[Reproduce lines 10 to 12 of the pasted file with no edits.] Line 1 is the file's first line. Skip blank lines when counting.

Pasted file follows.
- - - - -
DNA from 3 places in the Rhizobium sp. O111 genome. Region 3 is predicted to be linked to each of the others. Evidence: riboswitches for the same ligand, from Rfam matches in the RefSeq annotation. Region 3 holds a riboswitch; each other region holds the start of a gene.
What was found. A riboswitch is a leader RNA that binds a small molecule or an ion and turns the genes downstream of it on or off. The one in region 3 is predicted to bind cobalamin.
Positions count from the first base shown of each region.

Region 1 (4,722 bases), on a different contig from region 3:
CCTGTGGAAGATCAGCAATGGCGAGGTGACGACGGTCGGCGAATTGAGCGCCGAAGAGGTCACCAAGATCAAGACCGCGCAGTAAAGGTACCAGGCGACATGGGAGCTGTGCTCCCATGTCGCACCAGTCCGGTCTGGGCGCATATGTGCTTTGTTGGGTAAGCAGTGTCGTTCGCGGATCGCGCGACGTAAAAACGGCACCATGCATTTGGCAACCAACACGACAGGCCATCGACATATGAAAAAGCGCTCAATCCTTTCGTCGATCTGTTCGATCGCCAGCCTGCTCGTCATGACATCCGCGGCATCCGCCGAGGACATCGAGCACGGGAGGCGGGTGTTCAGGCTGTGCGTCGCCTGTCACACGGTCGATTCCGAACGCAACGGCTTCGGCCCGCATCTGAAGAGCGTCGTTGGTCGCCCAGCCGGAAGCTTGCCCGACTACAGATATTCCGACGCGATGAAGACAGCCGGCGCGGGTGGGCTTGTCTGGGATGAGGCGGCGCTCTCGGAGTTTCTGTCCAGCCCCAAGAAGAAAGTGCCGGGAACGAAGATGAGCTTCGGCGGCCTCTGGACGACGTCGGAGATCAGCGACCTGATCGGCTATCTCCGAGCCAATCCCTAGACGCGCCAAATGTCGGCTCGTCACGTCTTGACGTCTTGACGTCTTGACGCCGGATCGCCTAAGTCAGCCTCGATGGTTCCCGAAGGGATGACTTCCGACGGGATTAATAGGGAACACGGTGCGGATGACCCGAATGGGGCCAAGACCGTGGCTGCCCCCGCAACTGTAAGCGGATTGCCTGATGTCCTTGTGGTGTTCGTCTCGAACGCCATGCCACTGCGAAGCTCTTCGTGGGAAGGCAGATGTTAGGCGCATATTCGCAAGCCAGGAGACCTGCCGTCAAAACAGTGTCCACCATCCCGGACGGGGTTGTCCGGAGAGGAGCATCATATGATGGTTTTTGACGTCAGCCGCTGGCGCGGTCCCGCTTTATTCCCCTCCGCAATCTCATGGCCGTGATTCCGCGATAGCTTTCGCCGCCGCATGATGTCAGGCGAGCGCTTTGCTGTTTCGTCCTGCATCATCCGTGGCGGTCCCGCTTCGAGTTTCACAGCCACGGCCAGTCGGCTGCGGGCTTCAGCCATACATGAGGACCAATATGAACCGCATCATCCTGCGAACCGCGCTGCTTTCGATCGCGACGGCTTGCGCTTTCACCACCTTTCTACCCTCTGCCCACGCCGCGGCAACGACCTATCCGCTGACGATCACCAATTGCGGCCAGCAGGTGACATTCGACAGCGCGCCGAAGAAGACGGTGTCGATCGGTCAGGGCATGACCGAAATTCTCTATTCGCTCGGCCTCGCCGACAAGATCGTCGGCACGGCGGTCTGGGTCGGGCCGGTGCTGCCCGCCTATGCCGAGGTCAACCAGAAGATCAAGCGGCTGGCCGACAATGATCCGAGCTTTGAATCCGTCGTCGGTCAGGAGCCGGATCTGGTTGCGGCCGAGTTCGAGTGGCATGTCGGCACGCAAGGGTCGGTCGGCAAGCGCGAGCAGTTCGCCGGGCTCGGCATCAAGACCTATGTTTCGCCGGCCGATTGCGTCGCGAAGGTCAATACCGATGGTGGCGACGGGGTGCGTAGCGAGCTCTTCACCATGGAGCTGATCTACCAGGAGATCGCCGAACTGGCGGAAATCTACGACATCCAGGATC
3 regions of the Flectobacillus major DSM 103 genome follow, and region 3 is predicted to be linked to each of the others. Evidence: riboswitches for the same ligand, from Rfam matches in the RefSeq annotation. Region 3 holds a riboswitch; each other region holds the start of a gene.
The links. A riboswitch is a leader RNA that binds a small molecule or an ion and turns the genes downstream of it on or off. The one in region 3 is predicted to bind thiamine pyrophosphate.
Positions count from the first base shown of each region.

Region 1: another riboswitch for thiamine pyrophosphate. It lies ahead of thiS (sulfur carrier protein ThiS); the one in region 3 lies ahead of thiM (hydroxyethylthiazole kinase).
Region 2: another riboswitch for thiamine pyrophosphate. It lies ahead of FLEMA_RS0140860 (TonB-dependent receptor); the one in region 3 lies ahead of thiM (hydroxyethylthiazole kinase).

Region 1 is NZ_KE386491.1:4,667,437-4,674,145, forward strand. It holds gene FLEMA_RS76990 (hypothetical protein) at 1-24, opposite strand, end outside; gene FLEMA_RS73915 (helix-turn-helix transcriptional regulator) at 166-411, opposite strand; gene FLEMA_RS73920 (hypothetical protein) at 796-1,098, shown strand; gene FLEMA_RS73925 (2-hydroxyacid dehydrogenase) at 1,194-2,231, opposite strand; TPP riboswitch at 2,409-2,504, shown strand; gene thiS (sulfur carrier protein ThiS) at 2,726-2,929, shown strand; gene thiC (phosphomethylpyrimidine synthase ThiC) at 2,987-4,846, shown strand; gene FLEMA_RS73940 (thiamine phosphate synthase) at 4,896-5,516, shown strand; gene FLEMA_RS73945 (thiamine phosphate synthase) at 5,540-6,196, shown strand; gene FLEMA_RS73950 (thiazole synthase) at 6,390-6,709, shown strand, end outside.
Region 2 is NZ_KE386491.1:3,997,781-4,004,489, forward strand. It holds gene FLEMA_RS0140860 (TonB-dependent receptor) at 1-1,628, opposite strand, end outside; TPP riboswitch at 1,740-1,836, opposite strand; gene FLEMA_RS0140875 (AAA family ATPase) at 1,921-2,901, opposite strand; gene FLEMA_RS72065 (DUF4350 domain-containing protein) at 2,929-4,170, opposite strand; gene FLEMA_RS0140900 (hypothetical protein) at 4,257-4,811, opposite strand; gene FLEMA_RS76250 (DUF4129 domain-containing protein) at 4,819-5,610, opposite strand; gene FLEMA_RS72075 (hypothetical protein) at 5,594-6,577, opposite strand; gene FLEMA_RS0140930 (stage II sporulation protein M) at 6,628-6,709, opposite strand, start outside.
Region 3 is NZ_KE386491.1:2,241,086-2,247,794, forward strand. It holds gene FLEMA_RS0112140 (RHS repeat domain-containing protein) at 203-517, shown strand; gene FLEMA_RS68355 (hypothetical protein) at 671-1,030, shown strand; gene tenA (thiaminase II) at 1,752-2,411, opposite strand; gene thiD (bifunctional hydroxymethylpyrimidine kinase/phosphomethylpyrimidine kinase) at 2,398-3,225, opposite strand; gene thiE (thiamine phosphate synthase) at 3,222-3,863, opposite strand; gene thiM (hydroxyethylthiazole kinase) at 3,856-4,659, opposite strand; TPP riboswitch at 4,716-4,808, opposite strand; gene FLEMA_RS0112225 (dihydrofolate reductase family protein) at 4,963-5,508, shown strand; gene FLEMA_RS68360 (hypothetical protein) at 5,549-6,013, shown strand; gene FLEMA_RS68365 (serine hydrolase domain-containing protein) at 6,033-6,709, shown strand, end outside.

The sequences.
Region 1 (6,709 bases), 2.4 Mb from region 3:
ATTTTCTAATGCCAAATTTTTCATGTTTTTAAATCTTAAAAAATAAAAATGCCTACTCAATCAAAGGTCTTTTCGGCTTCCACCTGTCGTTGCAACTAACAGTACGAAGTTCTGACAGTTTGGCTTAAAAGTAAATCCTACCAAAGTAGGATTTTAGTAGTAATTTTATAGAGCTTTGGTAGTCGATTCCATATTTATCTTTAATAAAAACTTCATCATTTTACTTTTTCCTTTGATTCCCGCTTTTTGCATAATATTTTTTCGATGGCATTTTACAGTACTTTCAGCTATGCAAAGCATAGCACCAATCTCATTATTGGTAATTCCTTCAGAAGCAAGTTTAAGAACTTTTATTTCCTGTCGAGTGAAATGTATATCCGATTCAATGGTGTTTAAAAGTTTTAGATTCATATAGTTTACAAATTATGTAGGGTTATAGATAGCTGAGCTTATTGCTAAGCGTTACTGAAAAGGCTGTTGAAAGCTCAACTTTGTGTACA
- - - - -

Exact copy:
Region 2: another riboswitch for thiamine pyrophosphate. It lies ahead of FLEMA_RS0140860 (TonB-dependent receptor); the one in region 3 lies ahead of thiM (hydroxyethylthiazole kinase).

Region 1 is NZ_KE386491.1:4,667,437-4,674,145, forward strand. It holds gene FLEMA_RS76990 (hypothetical protein) at 1-24, opposite strand, end outside; gene FLEMA_RS73915 (helix-turn-helix transcriptional regulator) at 166-411, opposite strand; gene FLEMA_RS73920 (hypothetical protein) at 796-1,098, shown strand; gene FLEMA_RS73925 (2-hydroxyacid dehydrogenase) at 1,194-2,231, opposite strand; TPP riboswitch at 2,409-2,504, shown strand; gene thiS (sulfur carrier protein ThiS) at 2,726-2,929, shown strand; gene thiC (phosphomethylpyrimidine synthase ThiC) at 2,987-4,846, shown strand; gene FLEMA_RS73940 (thiamine phosphate synthase) at 4,896-5,516, shown strand; gene FLEMA_RS73945 (thiamine phosphate synthase) at 5,540-6,196, shown strand; gene FLEMA_RS73950 (thiazole synthase) at 6,390-6,709, shown strand, end outside.
Region 2 is NZ_KE386491.1:3,997,781-4,004,489, forward strand. It holds gene FLEMA_RS0140860 (TonB-dependent receptor) at 1-1,628, opposite strand, end outside; TPP riboswitch at 1,740-1,836, opposite strand; gene FLEMA_RS0140875 (AAA family ATPase) at 1,921-2,901, opposite strand; gene FLEMA_RS72065 (DUF4350 domain-containing protein) at 2,929-4,170, opposite strand; gene FLEMA_RS0140900 (hypothetical protein) at 4,257-4,811, opposite strand; gene FLEMA_RS76250 (DUF4129 domain-containing protein) at 4,819-5,610, opposite strand; gene FLEMA_RS72075 (hypothetical protein) at 5,594-6,577, opposite strand; gene FLEMA_RS0140930 (stage II sporulation protein M) at 6,628-6,709, opposite strand, start outside.